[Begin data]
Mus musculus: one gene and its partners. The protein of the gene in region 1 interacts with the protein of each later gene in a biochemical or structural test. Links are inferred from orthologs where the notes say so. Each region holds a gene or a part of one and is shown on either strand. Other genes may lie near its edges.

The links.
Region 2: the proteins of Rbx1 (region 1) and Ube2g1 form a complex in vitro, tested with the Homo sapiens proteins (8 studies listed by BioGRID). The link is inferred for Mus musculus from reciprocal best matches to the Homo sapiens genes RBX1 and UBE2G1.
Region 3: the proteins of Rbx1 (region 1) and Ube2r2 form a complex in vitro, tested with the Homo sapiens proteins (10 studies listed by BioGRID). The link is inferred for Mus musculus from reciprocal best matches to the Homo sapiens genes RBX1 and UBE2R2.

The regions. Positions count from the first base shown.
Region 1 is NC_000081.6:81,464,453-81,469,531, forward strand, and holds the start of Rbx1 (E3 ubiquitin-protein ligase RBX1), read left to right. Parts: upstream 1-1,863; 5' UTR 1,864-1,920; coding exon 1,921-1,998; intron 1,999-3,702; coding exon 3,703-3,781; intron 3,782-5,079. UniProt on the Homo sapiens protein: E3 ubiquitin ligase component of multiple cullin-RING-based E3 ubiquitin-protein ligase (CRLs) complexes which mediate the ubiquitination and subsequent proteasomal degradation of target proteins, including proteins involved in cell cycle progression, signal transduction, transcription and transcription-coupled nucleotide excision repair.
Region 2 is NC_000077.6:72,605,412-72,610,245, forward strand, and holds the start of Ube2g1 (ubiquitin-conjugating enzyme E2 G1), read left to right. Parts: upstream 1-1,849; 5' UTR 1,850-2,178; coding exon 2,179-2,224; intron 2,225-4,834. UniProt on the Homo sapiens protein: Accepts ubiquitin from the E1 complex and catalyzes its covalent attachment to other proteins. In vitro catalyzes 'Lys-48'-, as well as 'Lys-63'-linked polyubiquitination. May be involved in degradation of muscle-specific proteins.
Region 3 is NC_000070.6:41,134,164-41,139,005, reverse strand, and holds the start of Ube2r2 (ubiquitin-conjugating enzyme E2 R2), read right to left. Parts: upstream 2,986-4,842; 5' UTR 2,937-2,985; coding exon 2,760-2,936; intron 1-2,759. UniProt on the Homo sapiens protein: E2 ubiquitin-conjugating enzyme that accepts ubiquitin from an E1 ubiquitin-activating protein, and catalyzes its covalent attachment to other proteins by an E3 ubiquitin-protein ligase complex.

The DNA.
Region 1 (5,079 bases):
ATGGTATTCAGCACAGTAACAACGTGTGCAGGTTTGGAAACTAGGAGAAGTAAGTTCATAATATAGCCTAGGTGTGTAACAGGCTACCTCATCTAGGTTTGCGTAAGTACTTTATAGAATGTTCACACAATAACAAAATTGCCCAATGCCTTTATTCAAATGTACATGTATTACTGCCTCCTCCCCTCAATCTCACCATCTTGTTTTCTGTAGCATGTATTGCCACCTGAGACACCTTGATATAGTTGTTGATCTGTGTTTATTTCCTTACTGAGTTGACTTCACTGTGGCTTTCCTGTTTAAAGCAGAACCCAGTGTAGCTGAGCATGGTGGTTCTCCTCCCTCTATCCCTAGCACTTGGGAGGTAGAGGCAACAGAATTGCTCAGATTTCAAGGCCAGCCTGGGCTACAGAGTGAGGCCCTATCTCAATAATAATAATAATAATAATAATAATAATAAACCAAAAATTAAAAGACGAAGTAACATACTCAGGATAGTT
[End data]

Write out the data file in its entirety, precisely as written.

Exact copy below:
Mus musculus: one gene and its partners. The protein of the gene in region 1 interacts with the protein of each later gene in a biochemical or structural test. Links are inferred from orthologs where the notes say so. Each region holds a gene or a part of one and is shown on either strand. Other genes may lie near its edges.

The links.
Region 2: the proteins of Rbx1 (region 1) and Ube2g1 form a complex in vitro, tested with the Homo sapiens proteins (8 studies listed by BioGRID). The link is inferred for Mus musculus from reciprocal best matches to the Homo sapiens genes RBX1 and UBE2G1.
Region 3: the proteins of Rbx1 (region 1) and Ube2r2 form a complex in vitro, tested with the Homo sapiens proteins (10 studies listed by BioGRID). The link is inferred for Mus musculus from reciprocal best matches to the Homo sapiens genes RBX1 and UBE2R2.

The regions. Positions count from the first base shown.
Region 1 is NC_000081.6:81,464,453-81,469,531, forward strand, and holds the start of Rbx1 (E3 ubiquitin-protein ligase RBX1), read left to right. Parts: upstream 1-1,863; 5' UTR 1,864-1,920; coding exon 1,921-1,998; intron 1,999-3,702; coding exon 3,703-3,781; intron 3,782-5,079. UniProt on the Homo sapiens protein: E3 ubiquitin ligase component of multiple cullin-RING-based E3 ubiquitin-protein ligase (CRLs) complexes which mediate the ubiquitination and subsequent proteasomal degradation of target proteins, including proteins involved in cell cycle progression, signal transduction, transcription and transcription-coupled nucleotide excision repair.
Region 2 is NC_000077.6:72,605,412-72,610,245, forward strand, and holds the start of Ube2g1 (ubiquitin-conjugating enzyme E2 G1), read left to right. Parts: upstream 1-1,849; 5' UTR 1,850-2,178; coding exon 2,179-2,224; intron 2,225-4,834. UniProt on the Homo sapiens protein: Accepts ubiquitin from the E1 complex and catalyzes its covalent attachment to other proteins. In vitro catalyzes 'Lys-48'-, as well as 'Lys-63'-linked polyubiquitination. May be involved in degradation of muscle-specific proteins.
Region 3 is NC_000070.6:41,134,164-41,139,005, reverse strand, and holds the start of Ube2r2 (ubiquitin-conjugating enzyme E2 R2), read right to left. Parts: upstream 2,986-4,842; 5' UTR 2,937-2,985; coding exon 2,760-2,936; intron 1-2,759. UniProt on the Homo sapiens protein: E2 ubiquitin-conjugating enzyme that accepts ubiquitin from an E1 ubiquitin-activating protein, and catalyzes its covalent attachment to other proteins by an E3 ubiquitin-protein ligase complex.

The DNA.
Region 1 (5,079 bases):
ATGGTATTCAGCACAGTAACAACGTGTGCAGGTTTGGAAACTAGGAGAAGTAAGTTCATAATATAGCCTAGGTGTGTAACAGGCTACCTCATCTAGGTTTGCGTAAGTACTTTATAGAATGTTCACACAATAACAAAATTGCCCAATGCCTTTATTCAAATGTACATGTATTACTGCCTCCTCCCCTCAATCTCACCATCTTGTTTTCTGTAGCATGTATTGCCACCTGAGACACCTTGATATAGTTGTTGATCTGTGTTTATTTCCTTACTGAGTTGACTTCACTGTGGCTTTCCTGTTTAAAGCAGAACCCAGTGTAGCTGAGCATGGTGGTTCTCCTCCCTCTATCCCTAGCACTTGGGAGGTAGAGGCAACAGAATTGCTCAGATTTCAAGGCCAGCCTGGGCTACAGAGTGAGGCCCTATCTCAATAATAATAATAATAATAATAATAATAATAAACCAAAAATTAAAAGACGAAGTAACATACTCAGGATAGTT